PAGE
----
Memory of the Poor

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Reading of the Word of God

Alleluia, alleluia, alleluia

This is the Gospel of the poor,
liberation for the imprisoned,
sight for the blind,
freedom for the oppressed.

Alleluia, alleluia, alleluia

Hebrews 1, 1-6

At many moments in the past and by many means, God spoke to our ancestors through the prophets; but

in our time, the final days, he has spoken to us in the person of his Son, whom he appointed heir of all things and through whom he made the ages.

He is the reflection of God's glory and bears the impress of God's own being, sustaining all things by his powerful command; and now that he has purged sins away, he has taken his seat at the right hand of the divine Majesty on high.

So he is now as far above the angels as the title which he has inherited is higher than their own name.

To which of the angels, then, has God ever said: You are my Son, today I have fathered you, or: I shall be a father to him and he a son to me?

Again, when he brings the First-born into the world, he says: Let all the angels of God pay him homage.


Alleluia, alleluia, alleluia

The Son of Man came to serve,
whoever wants to be great
should become servant of all.

Alleluia, alleluia, alleluia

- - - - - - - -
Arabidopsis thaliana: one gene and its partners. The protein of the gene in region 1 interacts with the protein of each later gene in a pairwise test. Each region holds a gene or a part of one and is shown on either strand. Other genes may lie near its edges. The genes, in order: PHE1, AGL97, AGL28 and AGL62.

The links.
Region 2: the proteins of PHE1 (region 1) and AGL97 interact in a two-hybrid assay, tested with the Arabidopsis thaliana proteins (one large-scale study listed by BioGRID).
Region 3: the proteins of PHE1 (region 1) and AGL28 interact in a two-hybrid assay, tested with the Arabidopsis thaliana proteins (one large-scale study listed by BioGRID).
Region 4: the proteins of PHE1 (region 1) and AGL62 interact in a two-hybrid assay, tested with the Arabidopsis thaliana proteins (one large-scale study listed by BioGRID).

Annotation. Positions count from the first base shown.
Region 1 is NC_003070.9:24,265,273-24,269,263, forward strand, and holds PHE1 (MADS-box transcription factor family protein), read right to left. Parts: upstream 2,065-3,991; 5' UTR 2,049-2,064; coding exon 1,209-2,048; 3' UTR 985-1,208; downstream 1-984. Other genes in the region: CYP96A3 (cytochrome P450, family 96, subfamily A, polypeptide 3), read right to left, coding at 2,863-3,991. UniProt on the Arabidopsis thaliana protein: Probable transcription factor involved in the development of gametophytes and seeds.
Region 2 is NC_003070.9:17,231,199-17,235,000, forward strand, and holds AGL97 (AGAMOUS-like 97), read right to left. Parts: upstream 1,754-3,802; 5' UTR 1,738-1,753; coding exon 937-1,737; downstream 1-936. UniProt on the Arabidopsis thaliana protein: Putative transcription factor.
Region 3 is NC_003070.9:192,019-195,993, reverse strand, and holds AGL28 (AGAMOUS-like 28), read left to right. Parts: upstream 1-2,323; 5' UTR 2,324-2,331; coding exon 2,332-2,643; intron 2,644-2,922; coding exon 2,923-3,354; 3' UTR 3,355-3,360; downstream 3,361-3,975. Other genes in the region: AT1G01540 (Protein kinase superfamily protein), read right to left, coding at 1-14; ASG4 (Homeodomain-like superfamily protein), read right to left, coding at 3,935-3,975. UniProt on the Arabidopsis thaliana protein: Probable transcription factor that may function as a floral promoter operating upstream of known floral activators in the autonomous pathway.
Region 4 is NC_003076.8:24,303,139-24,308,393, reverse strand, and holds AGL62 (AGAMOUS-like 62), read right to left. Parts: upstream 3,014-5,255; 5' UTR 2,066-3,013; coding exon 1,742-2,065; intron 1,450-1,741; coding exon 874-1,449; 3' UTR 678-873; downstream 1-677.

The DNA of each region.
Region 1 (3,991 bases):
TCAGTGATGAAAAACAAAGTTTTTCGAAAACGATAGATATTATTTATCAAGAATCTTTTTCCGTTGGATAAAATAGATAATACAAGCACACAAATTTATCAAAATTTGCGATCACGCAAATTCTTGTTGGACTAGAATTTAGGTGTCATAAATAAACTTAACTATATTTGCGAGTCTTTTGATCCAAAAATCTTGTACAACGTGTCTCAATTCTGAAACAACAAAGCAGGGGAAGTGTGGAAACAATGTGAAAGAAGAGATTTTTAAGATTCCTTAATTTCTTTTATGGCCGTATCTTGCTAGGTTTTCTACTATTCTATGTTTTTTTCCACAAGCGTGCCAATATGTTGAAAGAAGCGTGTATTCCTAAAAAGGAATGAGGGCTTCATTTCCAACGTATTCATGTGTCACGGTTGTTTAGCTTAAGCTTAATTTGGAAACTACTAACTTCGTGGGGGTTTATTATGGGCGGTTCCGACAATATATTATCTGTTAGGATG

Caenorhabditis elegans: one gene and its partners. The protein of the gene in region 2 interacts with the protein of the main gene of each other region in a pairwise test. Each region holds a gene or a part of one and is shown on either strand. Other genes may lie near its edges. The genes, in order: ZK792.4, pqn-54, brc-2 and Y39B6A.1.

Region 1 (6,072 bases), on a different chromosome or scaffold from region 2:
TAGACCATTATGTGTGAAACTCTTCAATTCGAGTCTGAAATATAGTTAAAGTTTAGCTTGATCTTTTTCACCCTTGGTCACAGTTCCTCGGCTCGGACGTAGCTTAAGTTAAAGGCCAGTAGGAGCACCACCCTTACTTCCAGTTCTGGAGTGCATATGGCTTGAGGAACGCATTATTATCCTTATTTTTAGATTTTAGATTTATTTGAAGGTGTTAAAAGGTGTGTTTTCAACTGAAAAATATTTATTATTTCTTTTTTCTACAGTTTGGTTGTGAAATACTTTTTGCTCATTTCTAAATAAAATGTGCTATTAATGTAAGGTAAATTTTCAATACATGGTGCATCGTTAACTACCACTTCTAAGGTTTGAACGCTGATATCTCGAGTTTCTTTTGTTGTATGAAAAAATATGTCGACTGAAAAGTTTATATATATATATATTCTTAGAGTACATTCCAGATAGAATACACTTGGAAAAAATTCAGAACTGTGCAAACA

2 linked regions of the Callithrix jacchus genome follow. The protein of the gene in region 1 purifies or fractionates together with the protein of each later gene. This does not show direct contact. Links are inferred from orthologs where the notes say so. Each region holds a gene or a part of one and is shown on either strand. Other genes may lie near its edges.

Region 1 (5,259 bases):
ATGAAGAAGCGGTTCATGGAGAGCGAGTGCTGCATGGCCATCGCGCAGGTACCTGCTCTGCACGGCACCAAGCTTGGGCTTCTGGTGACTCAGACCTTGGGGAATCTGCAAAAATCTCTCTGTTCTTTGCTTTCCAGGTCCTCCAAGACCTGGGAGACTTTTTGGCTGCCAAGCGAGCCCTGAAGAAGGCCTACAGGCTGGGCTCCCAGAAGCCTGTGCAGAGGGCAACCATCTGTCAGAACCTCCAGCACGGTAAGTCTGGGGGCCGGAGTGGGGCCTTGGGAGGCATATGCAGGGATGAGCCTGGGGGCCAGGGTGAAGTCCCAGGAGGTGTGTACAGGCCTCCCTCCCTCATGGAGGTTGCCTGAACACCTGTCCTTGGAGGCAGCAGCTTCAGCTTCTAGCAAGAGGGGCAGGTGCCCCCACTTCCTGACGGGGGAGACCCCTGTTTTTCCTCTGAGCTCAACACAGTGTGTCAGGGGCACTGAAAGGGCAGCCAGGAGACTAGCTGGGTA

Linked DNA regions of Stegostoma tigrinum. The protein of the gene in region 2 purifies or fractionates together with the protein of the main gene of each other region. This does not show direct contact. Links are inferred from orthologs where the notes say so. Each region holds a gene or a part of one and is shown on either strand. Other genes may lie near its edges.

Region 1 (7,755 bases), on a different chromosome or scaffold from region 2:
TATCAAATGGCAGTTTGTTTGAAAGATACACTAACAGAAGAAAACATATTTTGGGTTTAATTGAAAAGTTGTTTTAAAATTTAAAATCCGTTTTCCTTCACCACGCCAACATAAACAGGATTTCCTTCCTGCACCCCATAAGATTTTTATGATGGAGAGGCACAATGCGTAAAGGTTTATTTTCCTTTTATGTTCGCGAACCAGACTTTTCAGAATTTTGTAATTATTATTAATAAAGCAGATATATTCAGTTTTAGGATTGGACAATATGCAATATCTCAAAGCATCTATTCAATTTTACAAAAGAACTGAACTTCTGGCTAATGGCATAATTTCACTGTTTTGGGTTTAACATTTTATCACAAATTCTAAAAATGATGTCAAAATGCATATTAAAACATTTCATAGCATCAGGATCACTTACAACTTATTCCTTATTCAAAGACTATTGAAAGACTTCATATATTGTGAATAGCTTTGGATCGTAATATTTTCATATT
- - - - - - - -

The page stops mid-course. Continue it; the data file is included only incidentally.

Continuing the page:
The Letter to the Hebrews - characteristic of a sermon addressed to first-generation Christians who were going through a particularly difficult moment - opens with a general overview of salvation history. It is immediately clear that the protagonist of this story is God himself. In fact, in ancient times, God decided to begin speaking to humanity in various ways, especially through the prophets. It is clear that the God of the Bible chose to enter into dialogue with men and women. God did not remain distant and alone. God wanted and continues to and wants to continue in dialogue. The Holy Scriptures are nothing other than the story of this dialogue that continues each time anyone opens them. In this sense, we can say that the spirituality of a believer consists, above all, in listening to the Word that God speaks to us. The believer is someone who listens. It is not a coincidence that the author of this Letter complains about the lazy way in which, as he has observed, Christians listen to the Scriptures. By not listening they “have become dull in understanding” (5:11). Listening to God was central for Israelites. In fact, their history began when God decided to speak to their fathers: “God, spoke to our ancestors in many and various ways by the prophets.” The Lord never failed to speak his Word to the people of Israel, whether in happy or sad occasions. And in the history of the chosen people, there have been difficult, grievous moments when they became deaf to God's words. And this is the heart of the new time which God himself inaugurated: that the Lord, “in these last days...has spoken to us by a Son.” Driven by his boundless love, the Father in heaven sent to humanity the Word that “was with the beginning,” as it is written in John's prologue. This Word, addressed to God and completely and utterly bound to him, has also been spoken to us: it became flesh and set up its tent among men and women. This is the mystery that has been revealed to us and which we must accept: in these last days, God has chosen to speak to us directly, without any intermediary, through his own Son. The letter opens with a hymn to the power of the Son, “reflection of the glory and the exact imprint of God’s very being, and he sustains all things by his powerful word.” It then continues with a Christological interpretation of the Psalms, starting with verse 5: “ which of the angels did God ever say, 'You are my Son; today I have begotten you?' Or again, ' I will be his Father, and he will be my Son'?” This hymn about the glorification of Jesus, by contrast, brings to mind the hymn of Jesus' self-emptying found in the letter to the Philippians. The Letter to the Hebrews does not recall this self-abasing, but sings of Jesus' enthronement “at the right hand of the Majesty on high.” The Word that was the source of creation has become flesh. And through it, we can enter into a direct dialogue with God. This direct relationship with God frees us from loneliness and death. Listening to him, obeying him, and working according to his will comprises the mystery of our salvation and that of the world.